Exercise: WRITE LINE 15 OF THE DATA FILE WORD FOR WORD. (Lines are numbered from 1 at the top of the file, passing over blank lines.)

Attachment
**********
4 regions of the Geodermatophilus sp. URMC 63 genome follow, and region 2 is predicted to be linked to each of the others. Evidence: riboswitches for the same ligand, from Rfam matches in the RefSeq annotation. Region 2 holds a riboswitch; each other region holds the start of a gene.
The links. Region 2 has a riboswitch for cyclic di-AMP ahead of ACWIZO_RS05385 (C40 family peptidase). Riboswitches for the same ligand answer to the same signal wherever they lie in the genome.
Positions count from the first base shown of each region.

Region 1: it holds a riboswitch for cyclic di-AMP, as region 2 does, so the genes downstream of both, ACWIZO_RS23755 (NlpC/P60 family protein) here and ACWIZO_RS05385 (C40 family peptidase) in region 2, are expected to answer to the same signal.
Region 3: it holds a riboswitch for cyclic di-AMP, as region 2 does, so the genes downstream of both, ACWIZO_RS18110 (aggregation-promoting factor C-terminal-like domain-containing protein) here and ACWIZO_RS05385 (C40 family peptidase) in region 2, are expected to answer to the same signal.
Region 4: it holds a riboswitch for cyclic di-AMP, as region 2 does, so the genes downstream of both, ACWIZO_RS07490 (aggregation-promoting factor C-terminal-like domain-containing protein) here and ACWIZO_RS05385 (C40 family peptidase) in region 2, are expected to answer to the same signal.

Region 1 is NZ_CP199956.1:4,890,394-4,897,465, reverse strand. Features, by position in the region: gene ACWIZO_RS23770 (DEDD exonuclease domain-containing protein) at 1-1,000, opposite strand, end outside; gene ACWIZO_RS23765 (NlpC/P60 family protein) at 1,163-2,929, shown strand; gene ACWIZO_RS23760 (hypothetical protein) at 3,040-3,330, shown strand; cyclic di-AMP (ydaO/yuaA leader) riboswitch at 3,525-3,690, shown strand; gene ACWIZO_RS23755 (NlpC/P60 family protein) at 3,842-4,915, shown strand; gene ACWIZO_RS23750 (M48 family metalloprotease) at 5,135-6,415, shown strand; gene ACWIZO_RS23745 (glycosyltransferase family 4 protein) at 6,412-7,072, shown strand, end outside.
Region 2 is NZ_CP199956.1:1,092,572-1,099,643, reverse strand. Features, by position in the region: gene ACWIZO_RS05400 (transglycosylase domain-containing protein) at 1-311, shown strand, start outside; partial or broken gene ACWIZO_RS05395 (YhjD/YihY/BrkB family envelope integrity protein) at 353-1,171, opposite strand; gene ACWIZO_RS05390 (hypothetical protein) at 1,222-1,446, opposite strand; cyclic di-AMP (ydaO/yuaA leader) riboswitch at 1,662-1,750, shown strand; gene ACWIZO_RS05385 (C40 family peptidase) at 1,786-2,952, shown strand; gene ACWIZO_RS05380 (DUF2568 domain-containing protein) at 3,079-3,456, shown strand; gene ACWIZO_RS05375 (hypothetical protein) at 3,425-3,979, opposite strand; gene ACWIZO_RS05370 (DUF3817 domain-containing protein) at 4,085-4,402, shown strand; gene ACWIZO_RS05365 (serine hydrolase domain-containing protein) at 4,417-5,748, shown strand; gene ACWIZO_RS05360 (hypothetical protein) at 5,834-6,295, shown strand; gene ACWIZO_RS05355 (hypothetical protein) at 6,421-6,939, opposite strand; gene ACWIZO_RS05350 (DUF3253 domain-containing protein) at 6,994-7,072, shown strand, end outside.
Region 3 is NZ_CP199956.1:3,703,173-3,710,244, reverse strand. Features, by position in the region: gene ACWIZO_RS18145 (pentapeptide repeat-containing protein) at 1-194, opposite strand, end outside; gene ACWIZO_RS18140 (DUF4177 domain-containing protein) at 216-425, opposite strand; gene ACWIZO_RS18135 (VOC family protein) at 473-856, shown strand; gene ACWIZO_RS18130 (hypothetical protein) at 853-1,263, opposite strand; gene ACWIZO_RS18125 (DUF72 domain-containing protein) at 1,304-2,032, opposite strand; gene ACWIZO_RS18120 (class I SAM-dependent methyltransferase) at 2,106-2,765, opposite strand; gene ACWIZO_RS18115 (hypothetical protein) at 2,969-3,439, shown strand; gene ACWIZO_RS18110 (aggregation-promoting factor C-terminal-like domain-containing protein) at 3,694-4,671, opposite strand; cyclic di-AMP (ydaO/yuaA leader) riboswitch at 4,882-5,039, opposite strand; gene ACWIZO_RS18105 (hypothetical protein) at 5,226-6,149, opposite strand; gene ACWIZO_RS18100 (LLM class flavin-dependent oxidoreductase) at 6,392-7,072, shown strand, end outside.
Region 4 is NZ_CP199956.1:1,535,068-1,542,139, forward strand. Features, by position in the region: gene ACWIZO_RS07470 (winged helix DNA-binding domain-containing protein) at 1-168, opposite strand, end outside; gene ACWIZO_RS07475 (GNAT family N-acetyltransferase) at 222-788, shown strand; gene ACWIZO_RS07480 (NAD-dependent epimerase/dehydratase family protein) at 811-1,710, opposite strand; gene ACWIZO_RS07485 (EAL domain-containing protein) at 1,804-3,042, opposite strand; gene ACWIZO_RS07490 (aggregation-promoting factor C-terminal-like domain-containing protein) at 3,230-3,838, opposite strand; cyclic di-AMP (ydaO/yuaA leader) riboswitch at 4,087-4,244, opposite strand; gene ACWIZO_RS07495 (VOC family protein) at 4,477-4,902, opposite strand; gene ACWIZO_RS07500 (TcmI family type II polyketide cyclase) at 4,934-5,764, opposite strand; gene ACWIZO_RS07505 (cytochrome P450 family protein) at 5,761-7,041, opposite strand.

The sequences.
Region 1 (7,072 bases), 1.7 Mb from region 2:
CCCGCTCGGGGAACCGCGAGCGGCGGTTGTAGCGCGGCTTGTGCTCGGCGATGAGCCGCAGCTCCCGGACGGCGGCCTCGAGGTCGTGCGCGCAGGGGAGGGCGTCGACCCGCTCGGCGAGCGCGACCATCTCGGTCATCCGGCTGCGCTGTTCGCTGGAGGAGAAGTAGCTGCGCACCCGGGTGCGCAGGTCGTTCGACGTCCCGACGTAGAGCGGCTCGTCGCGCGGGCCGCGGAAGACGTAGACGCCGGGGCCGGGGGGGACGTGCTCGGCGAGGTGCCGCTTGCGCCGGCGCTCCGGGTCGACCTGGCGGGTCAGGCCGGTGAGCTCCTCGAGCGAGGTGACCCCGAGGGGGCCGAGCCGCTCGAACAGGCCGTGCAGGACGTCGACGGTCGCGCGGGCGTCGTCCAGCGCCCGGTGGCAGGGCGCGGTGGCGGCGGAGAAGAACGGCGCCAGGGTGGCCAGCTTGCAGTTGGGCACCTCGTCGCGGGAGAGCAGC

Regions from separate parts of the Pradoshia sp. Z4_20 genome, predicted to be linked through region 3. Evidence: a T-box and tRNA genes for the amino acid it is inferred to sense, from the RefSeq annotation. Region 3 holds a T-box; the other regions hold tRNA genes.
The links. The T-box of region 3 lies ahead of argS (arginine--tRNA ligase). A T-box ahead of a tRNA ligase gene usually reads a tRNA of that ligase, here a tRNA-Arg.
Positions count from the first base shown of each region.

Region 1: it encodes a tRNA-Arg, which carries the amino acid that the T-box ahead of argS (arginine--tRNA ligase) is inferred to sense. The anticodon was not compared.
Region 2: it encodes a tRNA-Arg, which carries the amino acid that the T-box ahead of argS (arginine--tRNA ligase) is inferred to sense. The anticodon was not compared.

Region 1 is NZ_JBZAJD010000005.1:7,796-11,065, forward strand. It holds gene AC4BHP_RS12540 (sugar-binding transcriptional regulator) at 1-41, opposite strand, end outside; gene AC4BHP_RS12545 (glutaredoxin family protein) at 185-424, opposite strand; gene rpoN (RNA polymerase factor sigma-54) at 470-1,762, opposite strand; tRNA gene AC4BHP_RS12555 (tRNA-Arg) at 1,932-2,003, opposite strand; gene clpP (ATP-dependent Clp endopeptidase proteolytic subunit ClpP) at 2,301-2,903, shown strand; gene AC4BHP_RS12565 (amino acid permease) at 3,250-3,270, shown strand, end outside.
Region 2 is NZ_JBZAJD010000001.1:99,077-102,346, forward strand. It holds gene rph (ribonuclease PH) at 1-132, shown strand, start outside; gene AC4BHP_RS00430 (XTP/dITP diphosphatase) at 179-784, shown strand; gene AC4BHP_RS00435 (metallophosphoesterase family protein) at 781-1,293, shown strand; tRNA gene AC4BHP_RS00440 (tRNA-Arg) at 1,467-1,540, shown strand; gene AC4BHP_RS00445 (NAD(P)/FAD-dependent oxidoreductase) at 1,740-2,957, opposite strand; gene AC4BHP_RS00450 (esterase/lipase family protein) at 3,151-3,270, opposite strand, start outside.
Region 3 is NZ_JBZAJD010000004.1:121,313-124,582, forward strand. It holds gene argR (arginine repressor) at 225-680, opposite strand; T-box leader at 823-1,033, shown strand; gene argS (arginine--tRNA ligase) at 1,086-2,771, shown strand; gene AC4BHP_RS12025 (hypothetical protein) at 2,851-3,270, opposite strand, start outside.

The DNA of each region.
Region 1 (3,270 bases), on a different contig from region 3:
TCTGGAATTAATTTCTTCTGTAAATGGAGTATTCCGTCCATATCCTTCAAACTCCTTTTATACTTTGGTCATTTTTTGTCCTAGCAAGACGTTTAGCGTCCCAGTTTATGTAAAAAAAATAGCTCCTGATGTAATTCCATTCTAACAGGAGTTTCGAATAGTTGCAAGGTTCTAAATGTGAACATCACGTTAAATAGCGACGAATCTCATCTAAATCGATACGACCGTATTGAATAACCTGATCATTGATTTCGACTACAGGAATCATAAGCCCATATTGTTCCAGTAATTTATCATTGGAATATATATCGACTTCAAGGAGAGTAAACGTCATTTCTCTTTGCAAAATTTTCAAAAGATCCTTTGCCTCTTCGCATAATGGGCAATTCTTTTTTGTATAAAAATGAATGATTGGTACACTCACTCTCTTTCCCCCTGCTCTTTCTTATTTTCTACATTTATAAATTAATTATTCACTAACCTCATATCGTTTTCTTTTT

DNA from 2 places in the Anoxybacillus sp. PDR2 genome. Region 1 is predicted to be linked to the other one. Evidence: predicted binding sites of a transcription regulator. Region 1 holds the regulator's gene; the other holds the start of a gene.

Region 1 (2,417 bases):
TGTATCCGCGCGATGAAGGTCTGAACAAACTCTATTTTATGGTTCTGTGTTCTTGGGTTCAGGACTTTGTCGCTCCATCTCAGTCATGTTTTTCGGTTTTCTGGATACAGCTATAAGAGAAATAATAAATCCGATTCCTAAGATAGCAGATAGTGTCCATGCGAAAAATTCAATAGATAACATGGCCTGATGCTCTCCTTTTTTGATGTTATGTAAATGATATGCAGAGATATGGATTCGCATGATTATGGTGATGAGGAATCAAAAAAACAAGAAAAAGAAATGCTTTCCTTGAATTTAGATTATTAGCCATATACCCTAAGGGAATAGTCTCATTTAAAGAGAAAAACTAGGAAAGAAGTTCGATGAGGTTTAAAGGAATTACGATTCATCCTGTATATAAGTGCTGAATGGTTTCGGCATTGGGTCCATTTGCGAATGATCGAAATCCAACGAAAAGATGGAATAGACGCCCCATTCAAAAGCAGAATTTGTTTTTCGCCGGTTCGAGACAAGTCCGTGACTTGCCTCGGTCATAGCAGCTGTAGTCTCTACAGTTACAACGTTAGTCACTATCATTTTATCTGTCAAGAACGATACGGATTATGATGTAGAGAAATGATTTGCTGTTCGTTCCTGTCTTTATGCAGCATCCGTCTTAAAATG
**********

The links. The T-box of region 3 lies ahead of argS (arginine--tRNA ligase). A T-box ahead of a tRNA ligase gene usually reads a tRNA of that ligase, here a tRNA-Arg.